Nigeria’s President Bola Tinubu bans foreign trips by government officials

Some Nigerians have criticised President Bola Tinubu and his administration for their frequent foreign trips.

Nigeria’s President Bola Tinubu will introduce a three-month ban on ministers and other government officials from going on publicly funded foreign trips.

Mr Tinubu’s chief of staff said the move was prompted by the president’s “concerns about the rising cost of travel expenses” by public officials.

The ban will take effect on 1 April.

President Tinubu and his administration have been criticised by some for their frequent visits abroad.

Since his inauguration in May, Mr Tinubu has made more than 15 foreign trips.

The Nigerian president is said to have spent at least 3.4bn naira ($2.2m; £1.8m) on domestic and foreign travel in the first six months of his presidency – 36% more than the budgeted amount for 2023, the Nigerian newspaper Punch reported in January, citing GovSpend, a civic tech platform that tracks government spending.

Mr Tinubu’s chief of staff Femi Gbajabiamila said the travel ban will cut costs amid Nigeria’s “current economic challenges and the need for responsible fiscal management”.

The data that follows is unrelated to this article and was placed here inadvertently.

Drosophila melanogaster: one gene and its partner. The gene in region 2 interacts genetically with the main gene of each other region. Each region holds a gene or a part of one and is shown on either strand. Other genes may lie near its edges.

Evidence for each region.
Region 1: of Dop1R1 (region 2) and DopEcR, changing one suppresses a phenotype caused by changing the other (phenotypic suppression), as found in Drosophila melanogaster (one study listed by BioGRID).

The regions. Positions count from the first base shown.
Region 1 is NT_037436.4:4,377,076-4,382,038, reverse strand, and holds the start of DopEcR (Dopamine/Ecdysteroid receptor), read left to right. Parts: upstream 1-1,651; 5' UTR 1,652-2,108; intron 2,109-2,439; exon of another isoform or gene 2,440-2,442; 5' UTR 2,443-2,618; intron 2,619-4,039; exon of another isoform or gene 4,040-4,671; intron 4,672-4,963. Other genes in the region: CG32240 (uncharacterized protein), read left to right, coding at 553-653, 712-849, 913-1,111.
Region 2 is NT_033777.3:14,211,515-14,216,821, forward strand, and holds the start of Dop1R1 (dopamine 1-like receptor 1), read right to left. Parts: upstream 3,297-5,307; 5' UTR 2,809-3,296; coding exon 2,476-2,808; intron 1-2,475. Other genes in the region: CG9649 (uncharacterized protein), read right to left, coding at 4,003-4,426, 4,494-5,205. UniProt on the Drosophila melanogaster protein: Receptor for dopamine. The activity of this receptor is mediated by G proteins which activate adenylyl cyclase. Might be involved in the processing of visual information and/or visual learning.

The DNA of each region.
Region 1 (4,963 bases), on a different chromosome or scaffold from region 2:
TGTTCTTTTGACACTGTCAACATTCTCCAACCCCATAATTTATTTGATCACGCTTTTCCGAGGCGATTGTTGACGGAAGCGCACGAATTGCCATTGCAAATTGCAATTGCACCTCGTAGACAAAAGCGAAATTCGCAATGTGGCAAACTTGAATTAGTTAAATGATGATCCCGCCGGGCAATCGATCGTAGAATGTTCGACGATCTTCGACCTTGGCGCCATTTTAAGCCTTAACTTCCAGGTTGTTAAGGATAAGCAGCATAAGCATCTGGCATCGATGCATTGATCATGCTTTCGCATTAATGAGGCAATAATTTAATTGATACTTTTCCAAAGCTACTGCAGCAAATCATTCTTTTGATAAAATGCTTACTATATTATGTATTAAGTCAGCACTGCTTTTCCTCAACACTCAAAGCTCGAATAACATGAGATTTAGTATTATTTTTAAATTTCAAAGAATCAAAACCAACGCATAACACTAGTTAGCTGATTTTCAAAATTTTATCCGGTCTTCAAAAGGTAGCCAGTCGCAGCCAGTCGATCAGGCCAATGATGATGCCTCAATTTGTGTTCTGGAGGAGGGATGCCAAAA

The West African country is grappling with one of its worst cost-of-living crises in decades, a situation that has led to widespread hardship and anger.

The three-month block on official travel by government officials is Mr Tinubu’s latest attempt at countering the public backlash.

In January, the Nigerian president announced a reduction in the size of the official travel delegation by about 60% , including cuts to his own travel entourage.

When the ban takes effect in April, government officials will only go on foreign trips “deemed absolutely necessary”. They will also require President Tinubu’s approval at least two weeks before they travel.

Mr Gbajabiamila added that the halt on travel will ensure that government officials “focus on their respective mandates for effective service delivery”.

Despite clamping down on travel by government officials, Mr Tinubu has not said whether he will reduce his own trips.

The president and his representatives have in the past defended his trips as being vital in addressing the economic problems he is accused of ignoring.

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